In the morning, when the darkies were ready for hunting rabbits, Mrs. Davenport said to Duke:

"Go with them, old fellow. Perhaps you can chase a rabbit down for your little mistress. She wants a rabbit very, very much."

He seemed to understand, for he rose and went with the hunters. Rabbit hunting was his favorite pastime. Therefore he displayed the first signs of joy that he had shown since Beth's sickness. He bounded lightly across the fields, sniffing the ground expectantly.

At first the darkies were encouraged by his manner, and followed him on and on. When, however, they had gone many miles, and most of the forenoon passed without Duke's scaring up a single rabbit for them, they became discouraged. In fact, they returned to the house and reported their ill-luck to Mrs. Davenport.

"I reckon dis ain't time for rabbits. We didn't see a single one all dis time."

"Where is Duke?" asked Mrs. Davenport.

The darkies grinned. "Oh, dat fool dog, he ain't no sense at all. We tried to get him to come wid us, but he went on sniffin' as if he was jes' bound to have a rabbit, even when dar ain't none."

"Well," said Mrs. Davenport, with feeling, "I only wish you had half the perseverance of Duke. If he could understand like you, he would go until he dropped before he'd give up."

She therefore had to go to Beth and report their failure. The poor child cried and cried, she was so very much disappointed.

"I'll—I'll starve, and I'm so terribly hungry," she moaned.

"Dearie, if you'll only take some gruel, I'll get you the most beautiful doll you ever saw, or a ring, or anything you wish."

At the moment, even this promise failed in appealing to Beth. She desired rabbit more than anything else in the world.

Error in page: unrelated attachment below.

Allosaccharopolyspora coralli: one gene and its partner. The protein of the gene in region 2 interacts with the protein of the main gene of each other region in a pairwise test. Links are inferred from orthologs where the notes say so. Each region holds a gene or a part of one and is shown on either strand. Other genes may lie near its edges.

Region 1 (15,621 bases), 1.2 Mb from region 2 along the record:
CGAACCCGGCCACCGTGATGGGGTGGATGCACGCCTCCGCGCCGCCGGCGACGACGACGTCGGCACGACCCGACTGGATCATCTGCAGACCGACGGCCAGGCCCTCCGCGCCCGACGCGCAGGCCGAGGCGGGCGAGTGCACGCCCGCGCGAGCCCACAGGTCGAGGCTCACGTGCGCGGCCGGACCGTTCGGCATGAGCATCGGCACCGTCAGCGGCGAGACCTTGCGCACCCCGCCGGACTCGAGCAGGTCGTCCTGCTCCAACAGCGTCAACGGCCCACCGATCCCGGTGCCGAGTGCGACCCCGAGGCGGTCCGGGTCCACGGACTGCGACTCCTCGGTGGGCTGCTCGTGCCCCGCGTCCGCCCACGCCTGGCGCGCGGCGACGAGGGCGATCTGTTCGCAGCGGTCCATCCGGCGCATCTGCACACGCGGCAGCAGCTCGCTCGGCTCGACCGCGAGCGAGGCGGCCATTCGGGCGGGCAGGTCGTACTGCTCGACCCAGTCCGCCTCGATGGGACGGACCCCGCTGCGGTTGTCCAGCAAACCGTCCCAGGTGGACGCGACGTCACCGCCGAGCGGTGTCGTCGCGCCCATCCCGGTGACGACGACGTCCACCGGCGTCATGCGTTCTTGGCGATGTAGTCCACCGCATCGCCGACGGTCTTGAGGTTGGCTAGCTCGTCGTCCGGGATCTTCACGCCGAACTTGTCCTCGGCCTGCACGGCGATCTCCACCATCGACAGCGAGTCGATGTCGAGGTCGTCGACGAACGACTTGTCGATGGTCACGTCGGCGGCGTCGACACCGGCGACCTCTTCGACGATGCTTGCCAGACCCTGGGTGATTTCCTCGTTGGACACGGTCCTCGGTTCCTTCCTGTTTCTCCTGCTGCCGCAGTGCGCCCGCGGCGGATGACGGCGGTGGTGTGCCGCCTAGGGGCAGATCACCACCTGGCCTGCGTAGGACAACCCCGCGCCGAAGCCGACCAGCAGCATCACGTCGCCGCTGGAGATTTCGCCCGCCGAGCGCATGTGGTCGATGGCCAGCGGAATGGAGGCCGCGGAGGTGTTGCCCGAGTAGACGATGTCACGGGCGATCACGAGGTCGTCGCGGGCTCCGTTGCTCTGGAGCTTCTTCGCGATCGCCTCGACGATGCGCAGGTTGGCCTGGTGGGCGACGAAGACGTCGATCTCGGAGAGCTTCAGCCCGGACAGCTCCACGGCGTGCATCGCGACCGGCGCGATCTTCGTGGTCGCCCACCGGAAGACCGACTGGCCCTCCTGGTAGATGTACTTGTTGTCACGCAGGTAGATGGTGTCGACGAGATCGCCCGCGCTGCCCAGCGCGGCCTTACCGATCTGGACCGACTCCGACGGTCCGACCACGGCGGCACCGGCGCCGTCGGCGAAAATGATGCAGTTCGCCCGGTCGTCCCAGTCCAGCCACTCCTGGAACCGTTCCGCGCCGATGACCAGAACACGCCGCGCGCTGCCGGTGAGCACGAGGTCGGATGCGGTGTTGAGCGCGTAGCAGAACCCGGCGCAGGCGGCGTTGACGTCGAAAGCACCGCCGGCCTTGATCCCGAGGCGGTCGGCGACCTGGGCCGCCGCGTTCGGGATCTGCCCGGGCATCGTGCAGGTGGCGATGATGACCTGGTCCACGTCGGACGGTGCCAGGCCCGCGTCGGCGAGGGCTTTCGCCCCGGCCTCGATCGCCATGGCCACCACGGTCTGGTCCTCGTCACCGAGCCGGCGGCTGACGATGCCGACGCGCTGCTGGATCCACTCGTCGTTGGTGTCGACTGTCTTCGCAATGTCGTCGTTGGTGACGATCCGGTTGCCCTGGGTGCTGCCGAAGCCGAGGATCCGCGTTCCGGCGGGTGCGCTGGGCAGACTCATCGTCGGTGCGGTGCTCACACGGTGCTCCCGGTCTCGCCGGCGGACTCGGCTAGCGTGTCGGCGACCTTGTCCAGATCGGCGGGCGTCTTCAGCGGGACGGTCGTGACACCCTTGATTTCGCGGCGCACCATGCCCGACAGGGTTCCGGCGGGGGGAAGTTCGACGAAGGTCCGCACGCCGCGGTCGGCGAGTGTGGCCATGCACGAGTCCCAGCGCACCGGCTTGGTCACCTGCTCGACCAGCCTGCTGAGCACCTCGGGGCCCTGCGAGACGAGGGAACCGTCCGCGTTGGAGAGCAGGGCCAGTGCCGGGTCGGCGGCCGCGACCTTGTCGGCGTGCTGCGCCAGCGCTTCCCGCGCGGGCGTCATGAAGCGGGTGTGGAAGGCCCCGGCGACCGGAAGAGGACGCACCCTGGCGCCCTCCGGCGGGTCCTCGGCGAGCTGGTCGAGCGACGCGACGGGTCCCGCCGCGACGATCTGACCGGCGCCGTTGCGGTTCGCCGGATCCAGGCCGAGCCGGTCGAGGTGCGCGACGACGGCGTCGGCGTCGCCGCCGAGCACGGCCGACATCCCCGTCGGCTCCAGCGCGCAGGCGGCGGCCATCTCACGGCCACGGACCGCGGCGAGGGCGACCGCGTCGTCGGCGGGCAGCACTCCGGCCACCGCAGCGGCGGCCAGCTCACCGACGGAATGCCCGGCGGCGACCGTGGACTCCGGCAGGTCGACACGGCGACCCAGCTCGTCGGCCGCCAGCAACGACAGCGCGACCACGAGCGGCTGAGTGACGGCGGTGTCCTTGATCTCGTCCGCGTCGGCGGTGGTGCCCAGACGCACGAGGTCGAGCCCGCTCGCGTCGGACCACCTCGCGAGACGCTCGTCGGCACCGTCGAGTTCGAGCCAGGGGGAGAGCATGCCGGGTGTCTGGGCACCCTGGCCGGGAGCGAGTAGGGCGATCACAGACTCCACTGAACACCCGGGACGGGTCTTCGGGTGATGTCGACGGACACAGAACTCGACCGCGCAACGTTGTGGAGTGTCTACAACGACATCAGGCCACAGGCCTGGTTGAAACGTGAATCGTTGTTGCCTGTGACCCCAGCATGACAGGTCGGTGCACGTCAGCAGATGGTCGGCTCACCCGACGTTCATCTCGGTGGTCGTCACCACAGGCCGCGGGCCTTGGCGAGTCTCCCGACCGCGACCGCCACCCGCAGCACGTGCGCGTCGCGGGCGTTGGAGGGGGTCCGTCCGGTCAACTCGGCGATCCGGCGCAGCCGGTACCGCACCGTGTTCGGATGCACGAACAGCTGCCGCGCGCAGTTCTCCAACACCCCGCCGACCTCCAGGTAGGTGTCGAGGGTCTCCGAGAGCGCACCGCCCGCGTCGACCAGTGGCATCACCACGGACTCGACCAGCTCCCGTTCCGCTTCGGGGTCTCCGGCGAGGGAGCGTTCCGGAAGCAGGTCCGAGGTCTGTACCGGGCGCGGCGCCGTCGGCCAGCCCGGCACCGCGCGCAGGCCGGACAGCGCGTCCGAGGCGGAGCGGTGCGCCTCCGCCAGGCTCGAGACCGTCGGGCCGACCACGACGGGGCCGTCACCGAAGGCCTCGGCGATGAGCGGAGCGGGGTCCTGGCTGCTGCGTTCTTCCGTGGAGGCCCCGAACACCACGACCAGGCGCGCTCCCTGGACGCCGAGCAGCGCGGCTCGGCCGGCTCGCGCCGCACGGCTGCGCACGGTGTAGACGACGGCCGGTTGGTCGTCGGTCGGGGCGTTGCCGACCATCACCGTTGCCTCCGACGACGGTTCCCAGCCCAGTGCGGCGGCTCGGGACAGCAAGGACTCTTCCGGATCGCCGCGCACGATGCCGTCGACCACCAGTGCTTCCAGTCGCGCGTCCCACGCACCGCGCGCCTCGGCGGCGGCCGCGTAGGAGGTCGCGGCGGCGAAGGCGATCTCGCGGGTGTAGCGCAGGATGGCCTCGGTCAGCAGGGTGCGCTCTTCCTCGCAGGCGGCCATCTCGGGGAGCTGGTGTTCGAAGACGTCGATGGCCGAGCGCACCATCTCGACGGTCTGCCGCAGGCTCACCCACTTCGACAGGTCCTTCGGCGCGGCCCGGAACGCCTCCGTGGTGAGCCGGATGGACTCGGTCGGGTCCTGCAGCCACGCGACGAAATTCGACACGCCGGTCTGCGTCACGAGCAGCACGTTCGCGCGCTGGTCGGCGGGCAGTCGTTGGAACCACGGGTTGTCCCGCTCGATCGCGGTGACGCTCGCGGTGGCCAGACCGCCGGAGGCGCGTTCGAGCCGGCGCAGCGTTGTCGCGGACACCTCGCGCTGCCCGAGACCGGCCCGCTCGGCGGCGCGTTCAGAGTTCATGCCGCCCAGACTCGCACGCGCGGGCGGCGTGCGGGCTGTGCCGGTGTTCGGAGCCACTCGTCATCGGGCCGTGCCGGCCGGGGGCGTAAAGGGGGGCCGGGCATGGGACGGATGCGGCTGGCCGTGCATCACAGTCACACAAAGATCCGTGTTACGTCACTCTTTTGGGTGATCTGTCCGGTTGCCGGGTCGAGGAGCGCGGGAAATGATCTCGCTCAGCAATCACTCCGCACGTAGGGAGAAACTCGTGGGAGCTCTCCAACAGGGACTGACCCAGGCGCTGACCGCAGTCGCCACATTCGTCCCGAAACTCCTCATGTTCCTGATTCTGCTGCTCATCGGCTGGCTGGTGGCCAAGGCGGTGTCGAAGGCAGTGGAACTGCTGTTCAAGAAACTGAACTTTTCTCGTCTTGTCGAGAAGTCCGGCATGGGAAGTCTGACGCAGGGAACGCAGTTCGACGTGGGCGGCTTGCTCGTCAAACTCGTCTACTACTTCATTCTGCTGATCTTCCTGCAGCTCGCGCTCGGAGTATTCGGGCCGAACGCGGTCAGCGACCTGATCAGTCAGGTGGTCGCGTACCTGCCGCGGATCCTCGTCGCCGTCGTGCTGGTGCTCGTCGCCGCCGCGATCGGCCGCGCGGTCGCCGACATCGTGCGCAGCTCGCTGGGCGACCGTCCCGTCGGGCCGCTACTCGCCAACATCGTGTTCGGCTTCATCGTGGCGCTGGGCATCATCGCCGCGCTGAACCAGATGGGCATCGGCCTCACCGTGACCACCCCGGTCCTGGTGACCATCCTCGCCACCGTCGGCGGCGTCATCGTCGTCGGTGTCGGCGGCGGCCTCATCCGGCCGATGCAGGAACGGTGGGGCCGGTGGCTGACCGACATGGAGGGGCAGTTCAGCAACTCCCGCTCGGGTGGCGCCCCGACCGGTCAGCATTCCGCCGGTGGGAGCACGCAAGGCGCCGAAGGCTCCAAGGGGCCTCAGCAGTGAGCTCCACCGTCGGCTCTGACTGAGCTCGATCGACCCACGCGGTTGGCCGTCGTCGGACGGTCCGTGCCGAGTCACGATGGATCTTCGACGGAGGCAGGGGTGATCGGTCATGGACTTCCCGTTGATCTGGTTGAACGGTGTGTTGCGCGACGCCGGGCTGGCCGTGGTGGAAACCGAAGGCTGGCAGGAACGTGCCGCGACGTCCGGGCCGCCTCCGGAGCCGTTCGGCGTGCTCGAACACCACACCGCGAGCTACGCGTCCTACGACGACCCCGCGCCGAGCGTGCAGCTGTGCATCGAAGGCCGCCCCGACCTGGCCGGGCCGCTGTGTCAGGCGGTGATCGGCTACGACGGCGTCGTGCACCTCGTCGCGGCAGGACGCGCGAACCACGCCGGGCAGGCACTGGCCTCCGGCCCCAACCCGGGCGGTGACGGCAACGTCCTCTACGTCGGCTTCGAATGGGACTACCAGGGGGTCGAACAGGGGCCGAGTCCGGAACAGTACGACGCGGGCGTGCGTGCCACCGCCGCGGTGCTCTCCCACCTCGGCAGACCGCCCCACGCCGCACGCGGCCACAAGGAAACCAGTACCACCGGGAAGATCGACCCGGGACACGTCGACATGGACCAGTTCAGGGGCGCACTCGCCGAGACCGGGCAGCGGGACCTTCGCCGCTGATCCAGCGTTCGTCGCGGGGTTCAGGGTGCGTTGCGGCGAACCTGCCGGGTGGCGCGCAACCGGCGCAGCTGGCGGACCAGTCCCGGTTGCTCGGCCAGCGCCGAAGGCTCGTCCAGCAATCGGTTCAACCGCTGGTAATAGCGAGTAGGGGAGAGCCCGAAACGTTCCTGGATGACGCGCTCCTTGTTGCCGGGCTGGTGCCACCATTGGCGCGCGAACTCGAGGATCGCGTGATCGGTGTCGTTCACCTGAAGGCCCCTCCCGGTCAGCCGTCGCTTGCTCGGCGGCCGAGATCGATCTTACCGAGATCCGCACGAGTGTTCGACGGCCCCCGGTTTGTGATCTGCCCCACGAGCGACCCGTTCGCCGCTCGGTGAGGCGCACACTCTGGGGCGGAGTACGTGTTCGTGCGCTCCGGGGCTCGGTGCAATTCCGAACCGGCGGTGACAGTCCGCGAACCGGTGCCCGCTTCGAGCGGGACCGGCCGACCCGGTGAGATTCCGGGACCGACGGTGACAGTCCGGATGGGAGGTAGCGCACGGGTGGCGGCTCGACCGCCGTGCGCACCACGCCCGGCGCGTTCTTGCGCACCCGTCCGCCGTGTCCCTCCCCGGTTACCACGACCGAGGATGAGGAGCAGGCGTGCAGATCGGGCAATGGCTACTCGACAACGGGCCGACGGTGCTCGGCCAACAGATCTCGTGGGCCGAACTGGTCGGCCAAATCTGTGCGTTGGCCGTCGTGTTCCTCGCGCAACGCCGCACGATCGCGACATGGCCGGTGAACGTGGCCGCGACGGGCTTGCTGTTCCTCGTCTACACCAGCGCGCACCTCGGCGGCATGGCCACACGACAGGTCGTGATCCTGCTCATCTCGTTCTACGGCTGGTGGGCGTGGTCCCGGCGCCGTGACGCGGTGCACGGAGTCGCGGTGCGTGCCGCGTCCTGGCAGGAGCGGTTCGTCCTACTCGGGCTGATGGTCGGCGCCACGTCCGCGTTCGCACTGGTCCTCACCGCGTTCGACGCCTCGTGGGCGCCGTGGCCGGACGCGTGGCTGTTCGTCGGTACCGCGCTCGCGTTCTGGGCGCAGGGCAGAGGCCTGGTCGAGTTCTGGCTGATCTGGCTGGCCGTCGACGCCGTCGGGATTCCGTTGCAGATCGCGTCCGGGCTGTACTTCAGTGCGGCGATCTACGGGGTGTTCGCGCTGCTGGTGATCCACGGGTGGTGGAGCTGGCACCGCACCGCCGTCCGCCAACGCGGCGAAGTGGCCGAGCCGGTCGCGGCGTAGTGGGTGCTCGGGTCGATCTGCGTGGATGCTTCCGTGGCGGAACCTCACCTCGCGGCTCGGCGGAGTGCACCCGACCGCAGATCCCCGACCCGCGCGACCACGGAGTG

"Won't you please try some gruel, dear? Won't you, to please me?"

"I'll—I'll try, but I don't believe I can swallow a bit of the nasty stuff. I want rabbit."

Mrs. Davenport hurried away to get the gruel.

Left to herself, Beth continued to cry.

"I don't believe God cares for me, or He'd have sent me a rabbit. I asked Him last night when I prayed. Miss Smith"—her Sunday-school. teacher—"says God always answers prayer if it is good for one, and I'm sure rabbit is good for me."

The tears came a little faster.

"She says, though, one must ask awfully hard. Perhaps I don't ask hard enough. I'll ask again."

Beth folded her hands and closed her eyes.

"Dear God, I can't eat gruel any more. I'll die if I have to eat gruel, and I don't want to die. I want rabbit."

It would seem that the days of miracles had not passed; for even while she prayed, she felt two paws rest on her cot. She opened her eyes and there was Duke waiting impatiently for her to notice him. She could hardly believe her eyes, for in his mouth he held a little live rabbit as if for her to take it. To make sure she was not dreaming, she stretched forth her hand for the rabbit. Duke let her take it without offering the least resistance. In fact, he looked at her as much as to say:

"I heard them say that my little mistress wanted a rabbit. I was bound she should have a rabbit, and here it is."

Mrs. Davenport entered the room. "Here is your broth, dear."

"Take it away," cried Beth exultingly. "I'm going to have a rabbit. God sent Duke to bring me one. Wasn't he good not to eat it himself—he always used to eat them when he caught them, and God was so good to me, too."

The speech appeared a little ambiguous to Mrs. Davenport, but it was all very plain to the child.

Never did a stew seem more delicious to any one than did that rabbit stew to Beth. In fact, it proved a turning point with her, the fever subsiding thereafter very rapidly.



CHAPTER XIV

The Rescue

With the elasticity of childhood, Beth grew well rapidly, and was once more her mischievous self.